Everyone is aware of the original Castlevania games. Their difficulty and soundtracks are legendary. Though is it the same legend Castlevania is known for? I honestly don’t think so. Ask anyone even moderately well versed in games about genres and you will hear the phrase Metroidvaina.
“Metroidvania is a subgenre of action-adventure video games. The term is a portmanteau of the game series Metroid and Castlevania. Metroidvania games use game design and mechanics that are similar to games from these two series. Specifically, the term derives from the Castlevania title Castlevania: Symphony of the Night and many of the games in the franchise which come after it, which are generally considered to contain certain aspects of gameplay comparable to that of the Metroid series of games. As such, the term is used to invoke gameplay concepts and mechanics similar to that of these two series.”
This is not about those. Infact I loath that term because Symphony of the Night is a late series addition to the Castlevania franchise. It’s no lie the 15th title in that series. So I’m sorry, that’s not a “Castlevania” style game when it changes so much. That’s like saying a Mario style game is any game that plays like Mario Sunshine.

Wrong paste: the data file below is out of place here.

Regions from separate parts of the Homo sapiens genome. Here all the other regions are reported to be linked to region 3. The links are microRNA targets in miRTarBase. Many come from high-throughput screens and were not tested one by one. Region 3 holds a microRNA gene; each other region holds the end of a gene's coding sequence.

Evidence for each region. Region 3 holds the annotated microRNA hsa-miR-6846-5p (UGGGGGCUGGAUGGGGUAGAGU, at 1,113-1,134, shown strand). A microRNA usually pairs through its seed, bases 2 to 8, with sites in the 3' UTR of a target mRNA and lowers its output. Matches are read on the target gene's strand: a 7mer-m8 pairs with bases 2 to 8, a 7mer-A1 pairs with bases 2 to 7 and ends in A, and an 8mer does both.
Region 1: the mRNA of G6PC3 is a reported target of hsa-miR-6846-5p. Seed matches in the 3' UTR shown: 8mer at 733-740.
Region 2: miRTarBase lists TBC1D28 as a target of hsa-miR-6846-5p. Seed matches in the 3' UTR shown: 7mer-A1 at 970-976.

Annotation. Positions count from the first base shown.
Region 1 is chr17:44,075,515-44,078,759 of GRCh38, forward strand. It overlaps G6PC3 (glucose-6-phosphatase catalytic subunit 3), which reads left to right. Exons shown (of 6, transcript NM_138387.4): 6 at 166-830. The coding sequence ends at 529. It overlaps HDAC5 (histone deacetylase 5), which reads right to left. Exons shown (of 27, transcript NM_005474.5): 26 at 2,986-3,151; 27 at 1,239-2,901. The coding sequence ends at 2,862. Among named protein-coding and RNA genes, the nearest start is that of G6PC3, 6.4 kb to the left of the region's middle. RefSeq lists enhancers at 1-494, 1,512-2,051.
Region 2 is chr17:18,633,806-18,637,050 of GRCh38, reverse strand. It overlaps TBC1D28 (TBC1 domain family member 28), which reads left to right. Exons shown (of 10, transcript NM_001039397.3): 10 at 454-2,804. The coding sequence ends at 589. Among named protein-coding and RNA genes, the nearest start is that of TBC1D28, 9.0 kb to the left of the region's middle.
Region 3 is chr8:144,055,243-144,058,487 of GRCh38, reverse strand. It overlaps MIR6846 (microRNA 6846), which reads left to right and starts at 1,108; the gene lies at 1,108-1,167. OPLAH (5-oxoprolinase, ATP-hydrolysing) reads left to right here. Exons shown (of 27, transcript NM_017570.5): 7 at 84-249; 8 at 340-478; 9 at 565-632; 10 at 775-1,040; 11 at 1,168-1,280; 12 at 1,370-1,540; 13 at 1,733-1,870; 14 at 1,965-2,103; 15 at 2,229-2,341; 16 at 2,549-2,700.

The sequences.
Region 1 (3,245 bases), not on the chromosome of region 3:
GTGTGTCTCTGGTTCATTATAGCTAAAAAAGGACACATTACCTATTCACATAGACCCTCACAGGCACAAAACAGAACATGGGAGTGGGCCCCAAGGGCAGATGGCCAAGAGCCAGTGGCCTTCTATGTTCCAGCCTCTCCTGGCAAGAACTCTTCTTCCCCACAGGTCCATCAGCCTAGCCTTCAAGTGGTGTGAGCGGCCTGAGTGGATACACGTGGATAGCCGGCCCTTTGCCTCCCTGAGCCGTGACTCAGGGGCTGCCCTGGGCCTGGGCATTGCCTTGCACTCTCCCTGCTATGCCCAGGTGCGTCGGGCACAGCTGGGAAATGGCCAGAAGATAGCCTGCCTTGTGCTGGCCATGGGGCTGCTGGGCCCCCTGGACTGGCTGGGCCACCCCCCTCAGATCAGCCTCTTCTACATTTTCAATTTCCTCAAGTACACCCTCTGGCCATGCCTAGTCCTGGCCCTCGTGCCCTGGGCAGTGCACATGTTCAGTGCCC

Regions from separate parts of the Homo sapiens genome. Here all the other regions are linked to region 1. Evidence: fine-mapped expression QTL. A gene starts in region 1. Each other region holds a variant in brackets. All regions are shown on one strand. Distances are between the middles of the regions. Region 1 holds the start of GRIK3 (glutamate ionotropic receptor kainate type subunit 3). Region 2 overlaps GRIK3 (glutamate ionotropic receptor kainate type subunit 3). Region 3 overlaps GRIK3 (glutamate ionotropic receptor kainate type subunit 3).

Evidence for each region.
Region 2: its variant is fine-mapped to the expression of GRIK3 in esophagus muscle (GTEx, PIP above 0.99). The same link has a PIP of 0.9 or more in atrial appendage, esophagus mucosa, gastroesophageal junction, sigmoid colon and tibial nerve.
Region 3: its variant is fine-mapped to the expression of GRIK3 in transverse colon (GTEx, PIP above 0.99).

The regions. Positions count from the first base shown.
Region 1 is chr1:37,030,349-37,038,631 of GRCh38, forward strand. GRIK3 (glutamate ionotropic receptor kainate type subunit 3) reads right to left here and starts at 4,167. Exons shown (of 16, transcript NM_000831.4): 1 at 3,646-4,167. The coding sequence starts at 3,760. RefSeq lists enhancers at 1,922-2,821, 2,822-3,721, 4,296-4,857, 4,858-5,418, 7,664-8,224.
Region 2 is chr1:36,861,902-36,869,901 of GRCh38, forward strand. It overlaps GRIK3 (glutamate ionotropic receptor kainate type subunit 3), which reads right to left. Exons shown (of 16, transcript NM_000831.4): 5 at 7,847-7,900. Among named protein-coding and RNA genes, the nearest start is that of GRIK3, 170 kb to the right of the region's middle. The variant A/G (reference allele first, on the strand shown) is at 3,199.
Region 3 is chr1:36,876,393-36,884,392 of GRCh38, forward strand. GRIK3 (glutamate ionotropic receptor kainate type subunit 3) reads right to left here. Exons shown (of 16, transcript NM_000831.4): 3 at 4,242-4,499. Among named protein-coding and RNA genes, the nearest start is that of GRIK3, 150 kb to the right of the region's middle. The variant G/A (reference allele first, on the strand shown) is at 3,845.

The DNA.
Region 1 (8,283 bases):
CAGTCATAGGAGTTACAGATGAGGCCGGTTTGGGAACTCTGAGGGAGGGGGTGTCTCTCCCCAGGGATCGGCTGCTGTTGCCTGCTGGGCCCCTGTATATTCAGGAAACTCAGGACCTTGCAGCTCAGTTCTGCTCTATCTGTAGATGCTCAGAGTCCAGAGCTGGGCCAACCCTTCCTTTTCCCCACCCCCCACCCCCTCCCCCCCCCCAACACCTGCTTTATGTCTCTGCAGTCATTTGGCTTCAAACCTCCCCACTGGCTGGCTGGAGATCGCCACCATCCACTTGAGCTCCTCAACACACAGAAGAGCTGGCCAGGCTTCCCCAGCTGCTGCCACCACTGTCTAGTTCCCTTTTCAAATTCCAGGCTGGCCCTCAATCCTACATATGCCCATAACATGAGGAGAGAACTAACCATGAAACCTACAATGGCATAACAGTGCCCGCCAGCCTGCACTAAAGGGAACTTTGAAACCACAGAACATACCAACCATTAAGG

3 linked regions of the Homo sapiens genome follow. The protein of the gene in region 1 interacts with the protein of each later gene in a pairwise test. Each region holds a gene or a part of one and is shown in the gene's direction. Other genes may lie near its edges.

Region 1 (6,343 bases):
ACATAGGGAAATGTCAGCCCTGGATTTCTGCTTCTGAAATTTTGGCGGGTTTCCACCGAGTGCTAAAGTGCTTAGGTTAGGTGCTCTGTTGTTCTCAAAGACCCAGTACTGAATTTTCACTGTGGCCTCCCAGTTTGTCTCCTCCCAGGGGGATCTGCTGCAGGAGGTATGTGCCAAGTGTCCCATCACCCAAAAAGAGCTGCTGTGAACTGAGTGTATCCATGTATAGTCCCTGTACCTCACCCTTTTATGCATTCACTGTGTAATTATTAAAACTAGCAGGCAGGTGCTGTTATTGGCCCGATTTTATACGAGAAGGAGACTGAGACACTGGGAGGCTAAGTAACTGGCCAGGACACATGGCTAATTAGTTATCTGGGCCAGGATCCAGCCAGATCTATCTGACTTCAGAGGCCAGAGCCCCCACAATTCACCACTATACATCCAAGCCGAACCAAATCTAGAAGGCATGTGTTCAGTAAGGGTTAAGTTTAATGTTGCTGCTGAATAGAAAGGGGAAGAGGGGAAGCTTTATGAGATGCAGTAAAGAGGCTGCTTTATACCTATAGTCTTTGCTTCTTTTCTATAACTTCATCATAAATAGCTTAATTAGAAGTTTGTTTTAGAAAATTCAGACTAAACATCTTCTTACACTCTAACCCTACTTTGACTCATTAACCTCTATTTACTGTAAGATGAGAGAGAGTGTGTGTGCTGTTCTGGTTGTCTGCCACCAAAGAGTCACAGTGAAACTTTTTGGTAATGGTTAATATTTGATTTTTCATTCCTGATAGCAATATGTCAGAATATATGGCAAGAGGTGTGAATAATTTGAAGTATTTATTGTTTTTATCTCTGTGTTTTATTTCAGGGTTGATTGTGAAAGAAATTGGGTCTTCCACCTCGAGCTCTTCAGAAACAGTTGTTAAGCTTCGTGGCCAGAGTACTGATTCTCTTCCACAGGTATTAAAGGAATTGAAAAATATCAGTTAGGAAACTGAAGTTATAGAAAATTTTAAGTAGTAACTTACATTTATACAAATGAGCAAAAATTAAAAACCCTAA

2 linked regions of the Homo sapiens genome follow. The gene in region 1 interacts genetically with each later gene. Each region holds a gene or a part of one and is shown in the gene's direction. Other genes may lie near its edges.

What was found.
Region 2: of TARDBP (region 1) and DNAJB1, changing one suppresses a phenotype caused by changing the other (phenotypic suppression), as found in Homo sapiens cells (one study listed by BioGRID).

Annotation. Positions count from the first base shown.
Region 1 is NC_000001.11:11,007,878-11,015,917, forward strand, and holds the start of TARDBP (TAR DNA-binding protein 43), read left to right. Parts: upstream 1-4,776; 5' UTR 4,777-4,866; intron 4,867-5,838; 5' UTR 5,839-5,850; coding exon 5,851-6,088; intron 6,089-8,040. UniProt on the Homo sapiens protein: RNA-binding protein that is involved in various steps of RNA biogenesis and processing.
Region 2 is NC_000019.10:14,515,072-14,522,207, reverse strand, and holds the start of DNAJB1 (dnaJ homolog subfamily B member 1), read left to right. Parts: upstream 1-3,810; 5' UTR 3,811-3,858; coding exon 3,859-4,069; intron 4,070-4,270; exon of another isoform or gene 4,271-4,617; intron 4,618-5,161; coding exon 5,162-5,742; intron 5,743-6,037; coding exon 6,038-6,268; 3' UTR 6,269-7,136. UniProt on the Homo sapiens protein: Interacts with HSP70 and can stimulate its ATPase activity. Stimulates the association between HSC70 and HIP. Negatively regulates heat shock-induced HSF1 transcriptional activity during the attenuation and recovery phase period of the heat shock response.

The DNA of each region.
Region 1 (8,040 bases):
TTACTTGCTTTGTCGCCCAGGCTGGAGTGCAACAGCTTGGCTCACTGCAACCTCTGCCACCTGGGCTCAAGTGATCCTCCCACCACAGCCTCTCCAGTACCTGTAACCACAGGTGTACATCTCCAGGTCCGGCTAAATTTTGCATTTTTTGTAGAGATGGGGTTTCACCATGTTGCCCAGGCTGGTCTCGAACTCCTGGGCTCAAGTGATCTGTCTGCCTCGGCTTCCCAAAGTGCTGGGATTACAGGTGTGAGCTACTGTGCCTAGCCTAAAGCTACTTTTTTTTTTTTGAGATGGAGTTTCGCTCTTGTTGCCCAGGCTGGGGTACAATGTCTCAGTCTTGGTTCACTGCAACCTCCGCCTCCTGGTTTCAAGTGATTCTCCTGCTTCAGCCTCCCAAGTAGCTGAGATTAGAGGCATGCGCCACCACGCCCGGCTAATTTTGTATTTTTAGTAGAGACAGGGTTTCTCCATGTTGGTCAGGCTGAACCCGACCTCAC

So let’s forget about that. Let’s forget about everything for a little bit and go back to the first time you booted up Castlevania. Your mind racing at the possibilities of a Dracula videogame, this is gonna be rad.
First thing first is a film reel style opening. Silly by today’s standards, but back then it made you stop and think that maybe this is going to be more than just go from left to right and save the day. Most games were that or like shooting things in space. Not Castlevania though. Most games just had some scrolling text at most during this time. Later games even on the NES did eventually get some cutscenes like Ninja Gaiden. Castlevania though, it was the full package. Didn’t hang around on the start screen long enough to catch the story? Didn’t read the instruction book?
I mean those were the go to ways to tell the player what was going on and why you should care about the events in the game. Most of us just didn’t bother to be honest. We just wanted to go kick some undead vampire butt and that is all we needed. So even way back then Konami was like “let’s give them more” they always used to push narrative and emersion just look at Metal Gear. So how do you set up a story without text or dialogue? The game itself.